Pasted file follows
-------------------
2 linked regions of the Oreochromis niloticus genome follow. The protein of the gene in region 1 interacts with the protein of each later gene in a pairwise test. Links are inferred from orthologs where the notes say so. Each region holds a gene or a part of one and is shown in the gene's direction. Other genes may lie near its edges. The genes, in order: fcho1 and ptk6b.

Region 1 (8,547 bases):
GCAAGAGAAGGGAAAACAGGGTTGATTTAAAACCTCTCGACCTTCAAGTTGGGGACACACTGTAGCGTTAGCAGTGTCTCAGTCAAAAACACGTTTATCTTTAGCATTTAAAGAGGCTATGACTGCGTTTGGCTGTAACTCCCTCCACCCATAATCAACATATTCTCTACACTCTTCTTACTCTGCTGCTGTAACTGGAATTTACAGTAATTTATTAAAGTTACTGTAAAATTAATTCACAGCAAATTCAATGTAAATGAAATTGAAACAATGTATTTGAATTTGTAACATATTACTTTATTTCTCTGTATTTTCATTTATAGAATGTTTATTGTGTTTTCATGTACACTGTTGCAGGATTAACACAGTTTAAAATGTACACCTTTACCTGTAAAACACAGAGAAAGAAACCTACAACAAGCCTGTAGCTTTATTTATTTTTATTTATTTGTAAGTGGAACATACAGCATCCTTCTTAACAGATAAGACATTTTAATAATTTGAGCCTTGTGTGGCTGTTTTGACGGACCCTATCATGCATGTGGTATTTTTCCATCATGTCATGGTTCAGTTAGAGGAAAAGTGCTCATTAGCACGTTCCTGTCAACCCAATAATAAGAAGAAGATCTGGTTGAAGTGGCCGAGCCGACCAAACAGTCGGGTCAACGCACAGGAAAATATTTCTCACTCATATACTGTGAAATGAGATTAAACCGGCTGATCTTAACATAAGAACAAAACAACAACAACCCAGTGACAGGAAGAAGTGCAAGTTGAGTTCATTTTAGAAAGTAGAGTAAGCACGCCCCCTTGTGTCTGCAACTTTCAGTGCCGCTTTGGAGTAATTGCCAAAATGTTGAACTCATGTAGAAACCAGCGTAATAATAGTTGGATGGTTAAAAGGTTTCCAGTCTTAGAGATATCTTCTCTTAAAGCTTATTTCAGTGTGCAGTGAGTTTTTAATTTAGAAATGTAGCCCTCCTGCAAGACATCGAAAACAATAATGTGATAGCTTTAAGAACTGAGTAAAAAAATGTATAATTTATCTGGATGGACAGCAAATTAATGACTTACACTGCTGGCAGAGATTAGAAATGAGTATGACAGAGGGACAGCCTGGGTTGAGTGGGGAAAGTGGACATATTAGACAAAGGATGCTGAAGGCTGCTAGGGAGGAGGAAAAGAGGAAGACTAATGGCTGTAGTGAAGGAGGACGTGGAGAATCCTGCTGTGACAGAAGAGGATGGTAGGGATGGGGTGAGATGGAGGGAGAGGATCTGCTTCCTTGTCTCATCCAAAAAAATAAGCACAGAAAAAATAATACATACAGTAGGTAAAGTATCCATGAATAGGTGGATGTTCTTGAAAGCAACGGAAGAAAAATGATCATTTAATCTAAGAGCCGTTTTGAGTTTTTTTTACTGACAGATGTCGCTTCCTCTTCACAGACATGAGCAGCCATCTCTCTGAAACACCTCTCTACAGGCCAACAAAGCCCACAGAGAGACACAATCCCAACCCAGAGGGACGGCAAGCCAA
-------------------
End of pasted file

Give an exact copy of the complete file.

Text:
2 linked regions of the Oreochromis niloticus genome follow. The protein of the gene in region 1 interacts with the protein of each later gene in a pairwise test. Links are inferred from orthologs where the notes say so. Each region holds a gene or a part of one and is shown in the gene's direction. Other genes may lie near its edges. The genes, in order: fcho1 and ptk6b.

Region 1 (8,547 bases):
GCAAGAGAAGGGAAAACAGGGTTGATTTAAAACCTCTCGACCTTCAAGTTGGGGACACACTGTAGCGTTAGCAGTGTCTCAGTCAAAAACACGTTTATCTTTAGCATTTAAAGAGGCTATGACTGCGTTTGGCTGTAACTCCCTCCACCCATAATCAACATATTCTCTACACTCTTCTTACTCTGCTGCTGTAACTGGAATTTACAGTAATTTATTAAAGTTACTGTAAAATTAATTCACAGCAAATTCAATGTAAATGAAATTGAAACAATGTATTTGAATTTGTAACATATTACTTTATTTCTCTGTATTTTCATTTATAGAATGTTTATTGTGTTTTCATGTACACTGTTGCAGGATTAACACAGTTTAAAATGTACACCTTTACCTGTAAAACACAGAGAAAGAAACCTACAACAAGCCTGTAGCTTTATTTATTTTTATTTATTTGTAAGTGGAACATACAGCATCCTTCTTAACAGATAAGACATTTTAATAATTTGAGCCTTGTGTGGCTGTTTTGACGGACCCTATCATGCATGTGGTATTTTTCCATCATGTCATGGTTCAGTTAGAGGAAAAGTGCTCATTAGCACGTTCCTGTCAACCCAATAATAAGAAGAAGATCTGGTTGAAGTGGCCGAGCCGACCAAACAGTCGGGTCAACGCACAGGAAAATATTTCTCACTCATATACTGTGAAATGAGATTAAACCGGCTGATCTTAACATAAGAACAAAACAACAACAACCCAGTGACAGGAAGAAGTGCAAGTTGAGTTCATTTTAGAAAGTAGAGTAAGCACGCCCCCTTGTGTCTGCAACTTTCAGTGCCGCTTTGGAGTAATTGCCAAAATGTTGAACTCATGTAGAAACCAGCGTAATAATAGTTGGATGGTTAAAAGGTTTCCAGTCTTAGAGATATCTTCTCTTAAAGCTTATTTCAGTGTGCAGTGAGTTTTTAATTTAGAAATGTAGCCCTCCTGCAAGACATCGAAAACAATAATGTGATAGCTTTAAGAACTGAGTAAAAAAATGTATAATTTATCTGGATGGACAGCAAATTAATGACTTACACTGCTGGCAGAGATTAGAAATGAGTATGACAGAGGGACAGCCTGGGTTGAGTGGGGAAAGTGGACATATTAGACAAAGGATGCTGAAGGCTGCTAGGGAGGAGGAAAAGAGGAAGACTAATGGCTGTAGTGAAGGAGGACGTGGAGAATCCTGCTGTGACAGAAGAGGATGGTAGGGATGGGGTGAGATGGAGGGAGAGGATCTGCTTCCTTGTCTCATCCAAAAAAATAAGCACAGAAAAAATAATACATACAGTAGGTAAAGTATCCATGAATAGGTGGATGTTCTTGAAAGCAACGGAAGAAAAATGATCATTTAATCTAAGAGCCGTTTTGAGTTTTTTTTACTGACAGATGTCGCTTCCTCTTCACAGACATGAGCAGCCATCTCTCTGAAACACCTCTCTACAGGCCAACAAAGCCCACAGAGAGACACAATCCCAACCCAGAGGGACGGCAAGCCAA